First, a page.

AAFE Co-Executive Director Jennifer Sun took part in a panel discussion held in conjunction with the release of the NYU Furman Center’s annual report, “State of New York City’s Housing and Neighborhoods.” The discussion, held May 28, addressed strategies for public school integration.
A featured section of this year’s report examined the connection between neighborhood segregation and segregation in local elementary schools. The discussion was led by NY1’s Errol Louis. Sun participated in the panel, along with Richard Kahlenberg of the Century Foundation; Sandra Soto, principal of P.S. 705 in Brooklyn; and Maya Wiley, a professor at the New School and co-chair of the city’s School Diversity Advisory Group.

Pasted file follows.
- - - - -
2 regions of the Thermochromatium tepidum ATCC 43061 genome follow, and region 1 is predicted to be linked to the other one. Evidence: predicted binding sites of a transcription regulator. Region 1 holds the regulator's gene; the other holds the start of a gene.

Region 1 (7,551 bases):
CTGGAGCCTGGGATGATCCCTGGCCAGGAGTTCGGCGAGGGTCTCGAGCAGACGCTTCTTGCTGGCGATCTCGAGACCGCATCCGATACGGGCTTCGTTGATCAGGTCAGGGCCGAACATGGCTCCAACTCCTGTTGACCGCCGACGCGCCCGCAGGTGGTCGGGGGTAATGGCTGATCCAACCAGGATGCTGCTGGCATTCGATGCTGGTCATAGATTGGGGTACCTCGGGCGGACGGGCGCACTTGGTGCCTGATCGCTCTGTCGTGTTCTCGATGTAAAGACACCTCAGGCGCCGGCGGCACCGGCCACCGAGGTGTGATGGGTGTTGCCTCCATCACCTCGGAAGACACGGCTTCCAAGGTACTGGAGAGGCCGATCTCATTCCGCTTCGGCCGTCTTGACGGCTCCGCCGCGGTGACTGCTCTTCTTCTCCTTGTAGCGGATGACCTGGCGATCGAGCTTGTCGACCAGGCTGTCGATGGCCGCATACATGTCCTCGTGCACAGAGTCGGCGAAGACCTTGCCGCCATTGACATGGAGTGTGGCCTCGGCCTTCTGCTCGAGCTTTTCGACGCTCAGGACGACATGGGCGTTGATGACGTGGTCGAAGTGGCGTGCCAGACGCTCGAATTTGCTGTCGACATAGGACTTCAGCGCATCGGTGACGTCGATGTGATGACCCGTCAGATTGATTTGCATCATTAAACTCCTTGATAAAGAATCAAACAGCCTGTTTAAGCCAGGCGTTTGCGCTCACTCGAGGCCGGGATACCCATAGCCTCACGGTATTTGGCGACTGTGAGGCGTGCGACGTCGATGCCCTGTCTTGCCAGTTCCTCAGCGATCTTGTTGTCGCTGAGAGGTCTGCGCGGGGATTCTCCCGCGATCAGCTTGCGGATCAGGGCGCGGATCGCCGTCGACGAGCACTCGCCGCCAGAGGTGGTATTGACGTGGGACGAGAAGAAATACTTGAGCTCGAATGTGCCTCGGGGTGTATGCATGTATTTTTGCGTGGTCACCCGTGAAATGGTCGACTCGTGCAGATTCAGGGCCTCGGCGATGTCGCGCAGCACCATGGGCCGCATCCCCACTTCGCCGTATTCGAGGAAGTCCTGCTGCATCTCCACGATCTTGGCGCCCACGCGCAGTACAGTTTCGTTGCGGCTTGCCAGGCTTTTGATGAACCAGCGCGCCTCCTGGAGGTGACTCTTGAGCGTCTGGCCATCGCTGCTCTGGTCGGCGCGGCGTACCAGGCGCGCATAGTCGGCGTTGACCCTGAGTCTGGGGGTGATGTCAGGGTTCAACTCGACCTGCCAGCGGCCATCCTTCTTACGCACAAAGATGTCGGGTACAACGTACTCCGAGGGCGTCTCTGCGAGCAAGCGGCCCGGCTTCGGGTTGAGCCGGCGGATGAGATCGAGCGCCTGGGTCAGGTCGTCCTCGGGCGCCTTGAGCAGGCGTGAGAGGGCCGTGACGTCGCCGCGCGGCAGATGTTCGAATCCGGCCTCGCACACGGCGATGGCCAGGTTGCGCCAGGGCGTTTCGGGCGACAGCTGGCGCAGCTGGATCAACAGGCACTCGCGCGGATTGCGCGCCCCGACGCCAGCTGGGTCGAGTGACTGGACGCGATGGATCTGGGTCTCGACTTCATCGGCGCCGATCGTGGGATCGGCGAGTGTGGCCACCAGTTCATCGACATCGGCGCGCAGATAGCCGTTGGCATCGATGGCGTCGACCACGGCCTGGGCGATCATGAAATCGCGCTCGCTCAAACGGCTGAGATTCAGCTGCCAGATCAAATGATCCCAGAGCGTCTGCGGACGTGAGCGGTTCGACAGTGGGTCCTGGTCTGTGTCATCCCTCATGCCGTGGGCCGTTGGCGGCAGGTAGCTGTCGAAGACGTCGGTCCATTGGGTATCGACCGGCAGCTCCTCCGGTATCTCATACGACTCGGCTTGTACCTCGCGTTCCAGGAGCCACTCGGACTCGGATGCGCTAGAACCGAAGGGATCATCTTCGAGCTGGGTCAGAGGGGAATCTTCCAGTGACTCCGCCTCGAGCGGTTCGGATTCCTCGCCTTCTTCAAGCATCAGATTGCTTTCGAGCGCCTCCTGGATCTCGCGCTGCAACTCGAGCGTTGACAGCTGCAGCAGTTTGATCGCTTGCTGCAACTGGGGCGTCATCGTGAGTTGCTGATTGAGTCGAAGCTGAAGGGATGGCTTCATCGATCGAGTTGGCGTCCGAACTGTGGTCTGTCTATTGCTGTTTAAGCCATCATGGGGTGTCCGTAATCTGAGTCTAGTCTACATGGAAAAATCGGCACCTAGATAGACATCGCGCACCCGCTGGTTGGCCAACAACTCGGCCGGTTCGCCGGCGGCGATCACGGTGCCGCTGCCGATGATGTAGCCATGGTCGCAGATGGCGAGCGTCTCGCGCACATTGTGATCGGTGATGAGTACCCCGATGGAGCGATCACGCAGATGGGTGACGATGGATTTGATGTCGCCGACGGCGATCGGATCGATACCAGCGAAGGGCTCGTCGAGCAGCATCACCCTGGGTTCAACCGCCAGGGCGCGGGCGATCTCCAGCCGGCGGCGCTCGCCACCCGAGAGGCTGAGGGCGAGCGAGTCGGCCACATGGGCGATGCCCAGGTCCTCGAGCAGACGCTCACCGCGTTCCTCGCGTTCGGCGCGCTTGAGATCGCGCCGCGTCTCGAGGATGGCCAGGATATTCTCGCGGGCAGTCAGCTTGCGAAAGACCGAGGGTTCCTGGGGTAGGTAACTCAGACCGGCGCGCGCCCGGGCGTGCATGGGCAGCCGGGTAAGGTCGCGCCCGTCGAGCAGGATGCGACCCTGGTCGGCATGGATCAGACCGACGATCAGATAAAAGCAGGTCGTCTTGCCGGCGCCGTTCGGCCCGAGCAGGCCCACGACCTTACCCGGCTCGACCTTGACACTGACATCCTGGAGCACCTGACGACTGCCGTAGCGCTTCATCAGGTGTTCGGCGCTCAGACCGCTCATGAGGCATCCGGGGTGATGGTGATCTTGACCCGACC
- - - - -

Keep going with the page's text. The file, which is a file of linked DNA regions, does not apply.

According to the report:
New York City’s public elementary school classrooms do not look like the city as a whole—while 3 in 10 New Yorkers overall and 1 in 4 children ages 5-9 are white, the white share of students enrolled in public school is less than 15 percent. Correspondingly, Black and Hispanic students are over-represented in public schools… Roughly 7 in 10 white students and 8 in 10 Asian students attend schools with a significant share of students (20% or more) from a different racial/ethnic group.
One of the points made by Sun is that school integration efforts and housing integration must go hand-in-hand in our neighborhoods. In the next several days, we’ll be posting a video recording from the Furman Center event. In the meantime, you can read the school diversity report here.